Add to that Australia’s history of relying on alliances with great and powerful nations (the UK till WW2, and then the US) and it’s easy to see why domestic defence has long been a low-key political issue in this country.

But things are changing.  Long-range precision-strike capabilities mean that geography is no longer the deterrent that it was.  And it’s not just that there are challenges to US authority in the region, it’s also that an unpredictable president doesn’t make any of its allies in Asia and Southeast Asia feel confident about the extent and durability of Washington’s commitment to their security. Though for a long time, Australia’s military capabilities have been superior to those of countries in our neighbourhood, that’s not true any more either.  Though all eyes lately have been on China, the rise of India and the growth of the Indonesian economy mean Australia needs to rethink its complacency.

According to Australia’s 2016 White Paper (the most recent), half the world’s submarines will be operating in the Asia-Pacific region within the next two decades, as will at least half of all advanced-combat aircraft.  Meanwhile, changes in technology, such as the development of cyber capabilities and drones, make it cheaper and easier for weaker countries to attack those with superior weaponry.  (Editor’s Note, p.5)

Australia, says Michael Wesley, has lost its technological edge.  And the logic of the US alliance has shifted too: from whether they will come to our aid if we need it, to whether Australia will come to America’s aid if there’s a stoush with China in the South China Sea.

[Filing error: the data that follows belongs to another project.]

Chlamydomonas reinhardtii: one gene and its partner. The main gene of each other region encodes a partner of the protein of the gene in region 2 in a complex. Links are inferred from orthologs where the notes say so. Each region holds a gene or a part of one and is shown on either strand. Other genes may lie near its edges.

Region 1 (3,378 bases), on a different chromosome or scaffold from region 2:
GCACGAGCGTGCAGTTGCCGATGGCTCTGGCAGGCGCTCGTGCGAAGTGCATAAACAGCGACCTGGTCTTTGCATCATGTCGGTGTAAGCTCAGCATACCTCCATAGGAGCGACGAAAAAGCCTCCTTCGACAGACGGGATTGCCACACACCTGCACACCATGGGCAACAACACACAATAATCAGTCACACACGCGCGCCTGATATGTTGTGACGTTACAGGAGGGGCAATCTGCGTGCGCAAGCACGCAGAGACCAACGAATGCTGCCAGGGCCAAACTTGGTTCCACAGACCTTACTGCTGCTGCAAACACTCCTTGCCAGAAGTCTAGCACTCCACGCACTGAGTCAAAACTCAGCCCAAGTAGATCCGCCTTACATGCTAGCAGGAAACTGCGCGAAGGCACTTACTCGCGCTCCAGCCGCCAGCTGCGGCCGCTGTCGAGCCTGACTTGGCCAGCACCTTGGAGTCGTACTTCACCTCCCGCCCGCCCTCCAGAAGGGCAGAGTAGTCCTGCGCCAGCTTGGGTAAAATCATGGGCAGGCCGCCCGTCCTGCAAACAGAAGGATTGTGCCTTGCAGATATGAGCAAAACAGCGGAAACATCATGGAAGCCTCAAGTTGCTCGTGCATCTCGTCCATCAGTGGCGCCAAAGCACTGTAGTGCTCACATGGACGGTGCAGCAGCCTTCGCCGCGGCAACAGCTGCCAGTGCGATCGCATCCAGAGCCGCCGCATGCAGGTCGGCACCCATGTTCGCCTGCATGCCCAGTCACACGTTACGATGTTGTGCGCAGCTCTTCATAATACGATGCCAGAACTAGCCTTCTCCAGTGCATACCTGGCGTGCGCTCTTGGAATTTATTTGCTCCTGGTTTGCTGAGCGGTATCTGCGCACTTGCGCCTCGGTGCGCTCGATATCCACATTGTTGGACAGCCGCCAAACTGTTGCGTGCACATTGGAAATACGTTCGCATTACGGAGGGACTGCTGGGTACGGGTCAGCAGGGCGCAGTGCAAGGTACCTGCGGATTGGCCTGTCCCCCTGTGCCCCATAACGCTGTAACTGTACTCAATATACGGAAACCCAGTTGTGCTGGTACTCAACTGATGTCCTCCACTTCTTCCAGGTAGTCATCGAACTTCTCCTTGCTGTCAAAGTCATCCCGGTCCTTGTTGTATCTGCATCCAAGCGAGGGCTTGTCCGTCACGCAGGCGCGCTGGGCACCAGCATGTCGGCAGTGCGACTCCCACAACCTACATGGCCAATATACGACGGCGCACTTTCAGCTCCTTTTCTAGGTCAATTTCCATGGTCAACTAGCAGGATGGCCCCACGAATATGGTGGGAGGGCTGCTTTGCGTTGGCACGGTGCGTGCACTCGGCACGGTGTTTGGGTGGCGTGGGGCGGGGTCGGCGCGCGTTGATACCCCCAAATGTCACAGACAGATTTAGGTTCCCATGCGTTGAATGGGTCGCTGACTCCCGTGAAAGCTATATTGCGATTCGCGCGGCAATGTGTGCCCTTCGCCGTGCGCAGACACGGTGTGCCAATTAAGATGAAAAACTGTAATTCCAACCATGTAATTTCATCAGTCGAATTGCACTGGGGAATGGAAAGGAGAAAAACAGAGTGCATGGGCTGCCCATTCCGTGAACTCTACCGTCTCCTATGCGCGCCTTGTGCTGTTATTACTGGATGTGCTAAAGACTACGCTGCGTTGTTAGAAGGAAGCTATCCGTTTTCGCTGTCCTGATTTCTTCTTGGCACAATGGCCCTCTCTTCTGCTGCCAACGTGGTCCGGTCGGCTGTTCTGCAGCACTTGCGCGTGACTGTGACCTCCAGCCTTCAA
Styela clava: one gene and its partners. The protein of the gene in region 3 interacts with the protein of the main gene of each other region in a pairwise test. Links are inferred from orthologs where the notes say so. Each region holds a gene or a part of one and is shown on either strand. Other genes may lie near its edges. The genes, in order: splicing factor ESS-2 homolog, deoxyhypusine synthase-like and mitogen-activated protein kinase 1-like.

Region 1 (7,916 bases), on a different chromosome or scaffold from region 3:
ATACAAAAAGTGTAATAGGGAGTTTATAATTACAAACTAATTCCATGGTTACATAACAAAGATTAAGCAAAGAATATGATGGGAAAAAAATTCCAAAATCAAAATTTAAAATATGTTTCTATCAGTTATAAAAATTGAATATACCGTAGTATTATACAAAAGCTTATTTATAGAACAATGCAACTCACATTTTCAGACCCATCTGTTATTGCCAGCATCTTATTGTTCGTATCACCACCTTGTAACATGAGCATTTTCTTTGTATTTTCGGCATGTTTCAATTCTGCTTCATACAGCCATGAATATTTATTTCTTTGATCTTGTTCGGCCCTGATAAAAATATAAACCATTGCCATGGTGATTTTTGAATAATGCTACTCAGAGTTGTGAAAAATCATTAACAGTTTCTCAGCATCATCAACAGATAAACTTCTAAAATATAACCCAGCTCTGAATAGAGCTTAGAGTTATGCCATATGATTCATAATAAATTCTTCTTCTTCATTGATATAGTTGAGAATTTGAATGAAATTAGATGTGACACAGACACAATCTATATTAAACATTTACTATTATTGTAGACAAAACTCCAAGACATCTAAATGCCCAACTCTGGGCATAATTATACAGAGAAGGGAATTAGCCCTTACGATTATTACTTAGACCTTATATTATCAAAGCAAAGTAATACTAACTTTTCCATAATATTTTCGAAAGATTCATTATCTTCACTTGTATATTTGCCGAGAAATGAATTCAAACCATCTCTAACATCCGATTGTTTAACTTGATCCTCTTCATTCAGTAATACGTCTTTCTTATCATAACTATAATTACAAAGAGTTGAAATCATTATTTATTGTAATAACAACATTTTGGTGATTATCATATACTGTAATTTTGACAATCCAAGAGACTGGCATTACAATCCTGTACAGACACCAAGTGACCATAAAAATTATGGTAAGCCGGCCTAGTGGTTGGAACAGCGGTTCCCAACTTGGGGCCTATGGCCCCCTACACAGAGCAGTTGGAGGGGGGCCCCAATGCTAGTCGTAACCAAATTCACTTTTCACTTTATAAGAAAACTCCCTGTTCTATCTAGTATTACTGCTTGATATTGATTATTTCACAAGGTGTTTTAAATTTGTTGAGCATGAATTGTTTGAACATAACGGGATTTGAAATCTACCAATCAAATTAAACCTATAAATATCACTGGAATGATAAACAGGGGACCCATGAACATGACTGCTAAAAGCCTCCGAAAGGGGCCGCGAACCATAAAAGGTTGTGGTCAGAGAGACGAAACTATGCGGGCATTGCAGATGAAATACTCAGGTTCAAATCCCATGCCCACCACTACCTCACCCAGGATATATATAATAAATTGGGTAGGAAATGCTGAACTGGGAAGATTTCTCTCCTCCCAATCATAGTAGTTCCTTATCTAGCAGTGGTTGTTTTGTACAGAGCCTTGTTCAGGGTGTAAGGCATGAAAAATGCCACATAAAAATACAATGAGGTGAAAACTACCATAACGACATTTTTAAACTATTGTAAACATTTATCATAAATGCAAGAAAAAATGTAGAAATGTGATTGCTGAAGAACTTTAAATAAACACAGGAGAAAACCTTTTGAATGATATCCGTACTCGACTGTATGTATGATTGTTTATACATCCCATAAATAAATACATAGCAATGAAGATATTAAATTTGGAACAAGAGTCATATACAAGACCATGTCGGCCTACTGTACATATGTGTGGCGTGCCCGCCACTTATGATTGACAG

It is even distinctly possible that if what is required to defend Australia impedes Washington’s efforts to preserve its strategic influence in the Pacific, the opacities of the ANZUS alliance will come to the fore.  (Wesley, p.19)

What Wesley suggests is that Australia ought to develop new strategic partnerships with India, Japan and Indonesia, to complement the US alliance.  And crucially, we must get past our current dialogue-of-the-deaf with China, engaging Beijing in a sustained conversation about the emerging power balance in the region.  (p.23)

Patrick White’s chapter about “Spies, China and Megabytes’ is a seriously creepy chapter, as it reveals aspects of intelligence operations that — while aiming to protect Australia, for example, from cyber-attacks to steal intellectual property, especially defence-related intellectual property — also have a Big Brotherish feel to me.  The spurious claims made by scurrilous politicians to link counterterrorism operations with refugees make me uneasy too.  Yes, there appears to be evidence that China has been engaged in highly dubious activities, from penetrating the Bureau of Meteorology and the ANU computer network to a sophisticated strategy for influencing the views of the Australian body politic via the media, government and the Chinese diaspora here, but must we have the Home Affairs behemoth? The 2017 Independent Intelligence Review apparently didn’t include that in its recommendations, and nor was the shift of ASIO from the Attorney-General’s department to Home Affairs.

John Birmingham’s chapter ‘Weapons of Choice’ depressed me with its analysis of the eye-glazing defence expenditure that, in an ideal world, could be better spent on improving people’s lives.  Even more depressing is his concluding paragraph that suggests that all this military spending…

… does nothing to protect the infinitely vaster and immeasurably more vulnerable non-military infrastructure, which is more likely to be targeted in the opening micro-seconds of the next war.  (John Birmingham, ‘Weapons of Choice’, p.70